Friday, January 4, 2013

Ten Tips to Save Money with a Vegan or Plant-Based Diet

Vegan meals save a lot of money!
It's True! If you don't eat piggies, your FAVORITE
Piggy will eat a LOT better!
 (Frugal Piggy's broken ear is a money-saving badge
of honour!)
Did you make a New Year's resolution to pay off debt, save money, plan for retirement, or be a better Steward of God's resources?

A vegan diet (or even eating a lot more vegan meals) will take you a HUGE step in the right direction.

I consistently see two contradictory claims when I read about food and money:

1. I read lots of articles and posts by Omnivores about saving money on food. Invariably they say something like, "Of course, you COULD save LOTS of money by eating Rice and Beans all the time, but who wants to do THAT?! Here, I'll show you how to eat lots of meat and cheese and still save money." This comment is invariably followed by lots of high fat, expensive (compared to my diet), unhealthy and usually processed-food-based menus and recipes.

2. At the other end of the spectrum, I see lots of claims that eating vegetarian or vegan will ruin your budget, because all that organic, specialty food will break the bank. They'll say something like, "If you really want to eat cheap, eat processed-food-dumped-from-a-can, because making your meals of Organic Portabella Mushrooms, Meat Analogs, and Organic Carambolas will bankrupt you!"

Well, when I read the menus and recipes of Omnivores, I almost never find a single entree that is less expensive than any of the meals I make!

Eating vegan is THE way to save money on food!

Since for most people food costs 1/3 of the family budget, the food budget can make or break the entire budget. Additionally, often people cannot change other set expenses - they cannot suddenly get a cheaper mortgage or lower rent (especially in this market!), or massively cut their insurance premiums, but they CAN change their food budget TODAY!

Besides that, a vegan diet is the healthiest diet on the planet, so the long-term savings in health expenses and extra days of being able to work are promising!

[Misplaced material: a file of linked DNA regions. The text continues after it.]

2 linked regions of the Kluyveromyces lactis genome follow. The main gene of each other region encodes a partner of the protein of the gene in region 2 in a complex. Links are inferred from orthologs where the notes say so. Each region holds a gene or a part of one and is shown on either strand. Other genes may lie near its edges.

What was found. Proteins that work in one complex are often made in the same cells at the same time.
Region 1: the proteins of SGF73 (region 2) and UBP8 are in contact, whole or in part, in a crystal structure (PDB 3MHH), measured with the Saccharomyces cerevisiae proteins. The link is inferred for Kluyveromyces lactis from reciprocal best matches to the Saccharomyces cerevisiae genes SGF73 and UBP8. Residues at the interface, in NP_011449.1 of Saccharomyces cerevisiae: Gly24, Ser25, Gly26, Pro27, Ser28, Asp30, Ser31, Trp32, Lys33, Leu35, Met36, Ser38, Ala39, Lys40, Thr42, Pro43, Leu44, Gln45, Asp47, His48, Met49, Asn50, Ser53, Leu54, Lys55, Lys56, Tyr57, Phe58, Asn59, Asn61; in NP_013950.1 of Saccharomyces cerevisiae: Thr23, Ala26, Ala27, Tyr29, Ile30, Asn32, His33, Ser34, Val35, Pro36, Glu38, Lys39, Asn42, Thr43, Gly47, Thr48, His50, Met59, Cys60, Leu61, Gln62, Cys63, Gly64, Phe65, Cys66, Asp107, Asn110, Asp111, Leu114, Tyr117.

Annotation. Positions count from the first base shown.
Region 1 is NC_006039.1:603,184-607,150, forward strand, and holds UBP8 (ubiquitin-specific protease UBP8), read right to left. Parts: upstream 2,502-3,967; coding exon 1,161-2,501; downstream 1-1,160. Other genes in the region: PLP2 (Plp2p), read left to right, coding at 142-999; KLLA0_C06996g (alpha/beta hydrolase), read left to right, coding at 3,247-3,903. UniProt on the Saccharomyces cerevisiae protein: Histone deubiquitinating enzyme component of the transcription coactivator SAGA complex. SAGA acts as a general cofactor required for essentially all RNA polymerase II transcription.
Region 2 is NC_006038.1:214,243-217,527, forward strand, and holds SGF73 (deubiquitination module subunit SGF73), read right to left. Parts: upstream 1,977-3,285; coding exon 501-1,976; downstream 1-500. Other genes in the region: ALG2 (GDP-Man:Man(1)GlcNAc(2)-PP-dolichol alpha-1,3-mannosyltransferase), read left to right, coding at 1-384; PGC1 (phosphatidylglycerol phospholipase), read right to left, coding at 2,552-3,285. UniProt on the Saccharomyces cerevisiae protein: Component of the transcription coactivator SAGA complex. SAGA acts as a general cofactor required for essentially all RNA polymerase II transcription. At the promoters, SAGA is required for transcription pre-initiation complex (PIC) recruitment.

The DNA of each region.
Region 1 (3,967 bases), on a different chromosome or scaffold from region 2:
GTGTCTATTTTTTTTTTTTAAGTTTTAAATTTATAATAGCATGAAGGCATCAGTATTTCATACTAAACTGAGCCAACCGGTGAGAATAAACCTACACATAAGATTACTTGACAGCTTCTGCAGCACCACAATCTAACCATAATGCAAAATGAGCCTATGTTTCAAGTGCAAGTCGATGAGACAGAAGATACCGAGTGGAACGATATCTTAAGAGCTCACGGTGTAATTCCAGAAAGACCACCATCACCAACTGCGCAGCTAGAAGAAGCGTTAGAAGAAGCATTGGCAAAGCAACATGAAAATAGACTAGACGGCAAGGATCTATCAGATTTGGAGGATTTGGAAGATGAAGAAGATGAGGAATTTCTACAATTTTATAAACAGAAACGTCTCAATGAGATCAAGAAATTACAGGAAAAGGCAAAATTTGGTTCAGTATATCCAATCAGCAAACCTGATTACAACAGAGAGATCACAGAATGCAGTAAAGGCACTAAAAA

Despite all those pushing for "Grain Fed Beef" and "Organic Dairy" - which may be healthier than their factory-farmed counterparts - they're not healthier than a vegan diet, and budget-wise, they cannot even compare!

Consider your Dollar-Per-Nutrient Ratio 
Cabbage is a winner!
So, how is it done?

1. Consider the dollar-per-nutrient ratio. Focus on whole foods, and try to get the most nutrients for every dollar you spend. This means that Cabbage is a GREAT deal, whereas Vegan Marshmallows- not so much (no matter how yummy they are!) Likewise, in the winter, Cabbage will get your dollar a lot further than "Artisan Lettuce." Keep this idea at the back of your mind as you shop. One columnist recommended a $1/pound goal for produce- that idea can really help your budget : )

Be cautious about foods that imitate animal foods -if you want
the most bank bang for your buck!
2. Avoid Vegan Processed junk! Fake Meat (aka Meat Analogs), Fake Cheese, Fake Milk, Fake Butter - these things are budget-breakers. And, that's not even to mention the cost of Freezer-Meals-in-a-Box, Canned-Meals, "Energy Bars," and other processed foods that are marketed to Vegans. You don't have to completely eliminate these things (I buy soy milk at the dollar store, but use only about a quart a week, and I use about 2 tubs of Earth Balance a year) - but don't base your diet on them if you want to save money.

3. Be cautious about weird food. If the cashier at the grocery has to ask you what it is, and then says, "I've never heard of that! What do you do with it?" Consider that you may be paying too much per nutrient.  Now- here in the Midwest U.S., I have gotten that reaction more than once to a quite reasonably priced Eggplant - so it's not always true -but let it be a budgetary red flag for you if your friends have never heard of the foods you're eating.

4. Don't be an all-or-nothing sort of person. There is a strain of perfectionism in the vegan community that really drives prices up. Now, if you're a vegan for Moral or Religious reasons, I'm not saying to violate your conscience! But, consider what your reasons are, and act accordingly. I don't want to scandalize people, but I recently went to Whole Foods and was looking for a B complex vitamin. (I used to work in a Health Food store, so I know the business fairly well). The sales-person directed me to a Vegan Certified bottle for $14. That's NOT in my budget! I asked for their cheaper-but-still-reputable brands, and there was one that was vegetarian for $3. Was it Vegan, too? - they weren't sure - the label didn't say. For me - I could deal with that for a more than 300% price difference!

5. Be sensible about Organics. The huge majority of human pesticide & artificial hormone consumption comes from what is stored in Animal Fats and Butterfats, and consumed in the form of meat and dairy. If you're already eliminating those things, you've already gone largely organic - even if you never touch an organic vegetable or grain (see John Robbins' Book, Diet for a New America for more details). Keep an eye out for the price points on Organics. This winter, Organic Tomatoes at the grocery are the same price - and sometimes even much cheaper - than their non-organic counterparts. Be sure to LOOK! But, if the price is wrong, and budget is an issue, I personally buy non-organic without blinking an eye. I've already eliminated the vast majority of chemicals & hormones from my diet just by being vegan. Again, I'm not saying to violate your conscience if you're a firm believer in 100% organic, but don't let a fear of imperfection keep you from taking steps in the right direction.

Dry Pantry Staples and Frozen Vegetables are